Friday, January 19, 2007

Nestlé, transparency and its refusal to debate

Yesterday I wrote about how Nestlé is presenting its coverage in the One World Trust Global Accountability Report as something to be proud of. Reading the reports shows in reality Nestlé has much to be ashamed of when it comes to transparency. The best that can be said is it has some policies and produces some reports - even if the policies are poor and the reports designed to divert attention from corporate malpractice.

One change we congratulated Nestlé for a few years ago was ending its objection to debating with Baby Milk Action. Prior to 2001 it refused to even speak in public if we were present. But students targeted its graduate recruitment events at colleges, refusing to give it a platform while it refused to debate and eventually Nestlé backed down.

We have had many debates with Nestlé since then. A video of one at a school is available to borrow from us. They are well-mannered affairs, though the Nestlé executives who attend are shameless in the dishonest way they present the company's activities. This is easily exposed with some documentary evidence, however, and wherever there has been a vote Nestlé has lost overwhelmingly. Indeed, in one school students were so unimpressed by Nestlé's peformance that they adopted Baby Milk Action as their cause for a campaigning week shortly afterwards and raised over a thousand pounds for the campaign.

It has been quite a while since there has been a debate with Nestlé. The last one scheduled was at the University of East Anglia in 2005 as it held a referendum on renewing its long-running boycott. Nestlé said it could not make it. Instead Beverly Mirando, then Nestlé Senior Policy Advisor, gave a telephone interview. In the interview she said Nestlé was open to debates and would have been there, but for other commitments. She even said Nestlé would consider taking part in the independent, expert tribunal Baby Milk Action is proposing for an in-depth investigation where expert witnesses could be called.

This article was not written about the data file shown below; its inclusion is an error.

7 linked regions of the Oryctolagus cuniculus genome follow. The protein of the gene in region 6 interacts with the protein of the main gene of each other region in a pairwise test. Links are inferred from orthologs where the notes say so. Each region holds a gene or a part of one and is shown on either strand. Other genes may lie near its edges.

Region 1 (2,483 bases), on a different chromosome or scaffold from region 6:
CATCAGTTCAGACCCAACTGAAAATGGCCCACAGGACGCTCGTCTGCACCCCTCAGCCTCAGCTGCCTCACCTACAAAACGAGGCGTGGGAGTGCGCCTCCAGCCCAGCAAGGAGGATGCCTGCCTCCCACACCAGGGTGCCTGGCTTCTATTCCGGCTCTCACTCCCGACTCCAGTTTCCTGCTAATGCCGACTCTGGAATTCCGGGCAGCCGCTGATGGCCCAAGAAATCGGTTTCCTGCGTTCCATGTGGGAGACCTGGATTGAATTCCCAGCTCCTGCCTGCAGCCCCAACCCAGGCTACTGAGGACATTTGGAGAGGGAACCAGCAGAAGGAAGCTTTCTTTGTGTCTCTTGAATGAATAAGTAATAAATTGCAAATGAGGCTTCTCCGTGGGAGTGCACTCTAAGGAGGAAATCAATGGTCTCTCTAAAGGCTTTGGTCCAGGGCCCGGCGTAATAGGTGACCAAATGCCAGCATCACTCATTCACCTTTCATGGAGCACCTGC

Unfortunatley after we wrote to Nestlé asking it to set out its terms and conditions for the tribunal, Nestlé backtracked and Beverly said she had not said they would consider taking part. You can hear the actual interview in the broadcast section of our website at:

I go through this history now because there have been two recent changes at Nestlé's anti-boycott team.

Firstly, the former Head of Corporate Affairs, Hilary Parsons, who took part in many of the debates alone or alongside Beverly is now called their head of Corporate Social Responsibility. It was in her Public Relations (PR) role that Hilary launched Nestlé's Fairtrade-marked coffee, Partners' Blend, at the end of 2005. We did point out it was revealing that the Fairtrade project was led by the PR department rather than someone who works for Nescafé coffee, adding to our view the product is principally about opposing the boycott rather than improving conditions for farmers (only about 0.1% of the farmers dependent on Nestlé are involved in the Fairtrade product - the rest see their incomes forced down by Nestlé's trading practices). Perhaps our comment prompted the change in job title.

Whatever, Hilary is now head of CSR and Beverly has the title Head of Corporate Affairs.

The other change seems to be that Nestlé is no longer prepared to participate in debates. A step backwards to the pre-2001 position. We hope this is just temporary situation with Beverly taking on the new post and those having troubling setting up debates will be able to arrange events so we can put our case against Nestlé and the company can respond. Or Nestlé can set out how it markets its baby foods and we can reply with evidence of what is really doing. We will, of course, be as polite and well-mannered as we always are.

This is a company that is today boasting on the front page of its website of its 'transparency'. It would be absurd if at the same time the Head of Corporate Affairs is ending participation in debates.

Ideally I will be able to report that debates will be going ahead and even that Nestlé has agreed to discuss the proposed independent, expert tribunal.

But don't bank on it. For Nestlé 'transparency' is a public relations buzz word, not the reality.

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